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1:1 Meetings: Not just operational

When using Small Improvements for your regular 1:1 meetings, our hope is that the functionality streamlines your ability to formulate a game plan for regular check-ins. 

Capturing important touch points in the shared talking points and meeting notes can also be a powerful resource when it comes performance review time. We highly recommend looking back on your running log of meetings as a another resource available to deepen your perspective on your team’s growth.

There is, however, one potential drawback a tool like ours carries though, and we feel it is really important to always be aware of it: 

The structure of our 1:1 meeting hub implicitly suggests the meetings are operational. 

When in fact, 1:1s should always incorporate feedback, maybe some venting, and occasionally even non-work conversations. 

Below, we go into a little more detail. 

Outside of Operational

As mentioned above, the clickable talking points suggest a tactical approach. It can be therefore tempting to focus solely on a list of todos that must be checked through week over week. But we recommend always leaving space for the personal:

  • How is your report feeling in their role? How are you supporting their long term career goals? 
  • What does my manager see as a priority for our team broadly speaking? Can I just have some time to vent frustrations? 
  • How was that vacation? I love Paris too! Did you check out Montmartre? (Seriously. Remember, we’re people! We spend a lot of time with each other at work. Having conversations about non-work stuff can be just as important when nurturing a successful collaborative relationship, as getting tasks done.)

All of the above are just a few examples of other areas of focus you can frequently incorporate in your 1:1s.

Breaking through the check-marks

So how can you use our tool but find ways to weave in non-operational discussions? Below are a few ideas you could try, please let us know if you are using other techniques! We’d love to share them.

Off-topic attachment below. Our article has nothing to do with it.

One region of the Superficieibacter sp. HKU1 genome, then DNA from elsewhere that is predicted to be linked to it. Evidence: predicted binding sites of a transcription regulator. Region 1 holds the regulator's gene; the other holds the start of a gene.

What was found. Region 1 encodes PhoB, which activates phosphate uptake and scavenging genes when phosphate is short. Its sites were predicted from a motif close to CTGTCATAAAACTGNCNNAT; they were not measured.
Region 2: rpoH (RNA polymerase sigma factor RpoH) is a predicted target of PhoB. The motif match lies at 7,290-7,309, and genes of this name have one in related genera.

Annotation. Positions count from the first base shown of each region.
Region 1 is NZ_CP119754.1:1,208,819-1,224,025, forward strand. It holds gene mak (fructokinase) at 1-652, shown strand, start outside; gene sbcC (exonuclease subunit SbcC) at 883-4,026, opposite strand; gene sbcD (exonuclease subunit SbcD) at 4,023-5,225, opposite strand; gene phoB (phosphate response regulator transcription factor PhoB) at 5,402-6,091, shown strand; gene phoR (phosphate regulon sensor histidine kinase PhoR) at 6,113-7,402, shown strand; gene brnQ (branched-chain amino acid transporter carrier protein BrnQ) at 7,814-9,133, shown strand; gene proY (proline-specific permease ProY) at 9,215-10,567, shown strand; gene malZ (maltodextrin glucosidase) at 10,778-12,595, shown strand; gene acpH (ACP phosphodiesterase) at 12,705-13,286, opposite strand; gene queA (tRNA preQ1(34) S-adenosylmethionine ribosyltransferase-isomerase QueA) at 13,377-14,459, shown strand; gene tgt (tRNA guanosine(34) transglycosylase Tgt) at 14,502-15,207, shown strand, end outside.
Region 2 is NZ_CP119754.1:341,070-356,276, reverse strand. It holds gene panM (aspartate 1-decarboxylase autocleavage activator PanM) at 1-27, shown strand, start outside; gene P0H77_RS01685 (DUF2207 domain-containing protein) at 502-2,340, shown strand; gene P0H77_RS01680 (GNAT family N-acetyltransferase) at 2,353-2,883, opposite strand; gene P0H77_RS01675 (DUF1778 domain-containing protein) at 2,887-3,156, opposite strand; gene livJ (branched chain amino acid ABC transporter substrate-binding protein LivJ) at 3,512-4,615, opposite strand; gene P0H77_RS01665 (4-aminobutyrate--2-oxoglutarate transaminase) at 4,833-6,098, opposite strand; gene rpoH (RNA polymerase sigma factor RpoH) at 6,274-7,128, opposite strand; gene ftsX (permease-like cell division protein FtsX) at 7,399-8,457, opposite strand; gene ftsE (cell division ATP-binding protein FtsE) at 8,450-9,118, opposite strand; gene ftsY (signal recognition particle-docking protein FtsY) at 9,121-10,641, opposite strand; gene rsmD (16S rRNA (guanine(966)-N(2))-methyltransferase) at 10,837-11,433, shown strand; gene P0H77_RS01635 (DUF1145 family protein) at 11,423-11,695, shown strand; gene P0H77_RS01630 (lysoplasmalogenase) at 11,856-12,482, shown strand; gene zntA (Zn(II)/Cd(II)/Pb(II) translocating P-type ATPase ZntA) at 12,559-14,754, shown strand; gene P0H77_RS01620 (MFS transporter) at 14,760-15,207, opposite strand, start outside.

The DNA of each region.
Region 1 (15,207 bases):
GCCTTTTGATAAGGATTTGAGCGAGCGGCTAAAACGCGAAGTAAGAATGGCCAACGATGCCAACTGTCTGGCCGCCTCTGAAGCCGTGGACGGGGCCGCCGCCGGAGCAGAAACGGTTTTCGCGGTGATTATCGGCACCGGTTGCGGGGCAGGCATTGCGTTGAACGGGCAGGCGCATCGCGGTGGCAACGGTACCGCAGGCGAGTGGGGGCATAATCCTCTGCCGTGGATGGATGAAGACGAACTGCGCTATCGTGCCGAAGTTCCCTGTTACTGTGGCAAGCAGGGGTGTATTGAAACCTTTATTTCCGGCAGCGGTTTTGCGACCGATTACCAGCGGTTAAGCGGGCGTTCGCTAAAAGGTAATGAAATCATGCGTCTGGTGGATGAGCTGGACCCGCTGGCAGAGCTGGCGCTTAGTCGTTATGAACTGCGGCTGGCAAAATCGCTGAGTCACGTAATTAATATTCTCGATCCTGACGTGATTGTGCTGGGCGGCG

A standing, general talking point

Consider having your first talking point consistently be something general and inviting.

“How is it going?” or even “General chat” – Are good examples to keep the meeting loose and open for a basic update. 

Pressure valve

For Managers specifically- Since directly acknowledging frustrations might not be the most positive spark to a check-in, consider setting yourself a reminder as a private talking point. 

And of course: Blowing off steam is a normal part of every hard-working team member’s experience.. But if you as a manager find recurring themes when frustrations are expressed, you should probably be doing something about it.

Consider keeping a running list of gripes within the private notes. Since you can look back through all the threaded notes- When you notice patterns, use that as an opportunity to take action. 

Fun. It’s allowed.

One of my reports and I have developed a mosaic of in-jokes. Mostly around memes and Slack emojis we use as shorthand. 

For fun, she will occasionally post her first talking point as a highlight of what Chuck Norris is capable of, as it relates to this meme

It breaks the ice, we have a laugh, and then on to plans for the following week.

Got feedback?

We highly recommend having the last talking point a manager creates, always be: “Feedback for me”. Or something to that effect.

People perhaps might be shy or cautious about being entirely candid with you.. But keep asking. Create a trusting environment for your team to communicate with you, and all will benefit.

You will only grow as a leader of people if you listen to your team. Always keep the door open for feedback, it is crucial for you and your team’s success.

Updated on November 1, 2021

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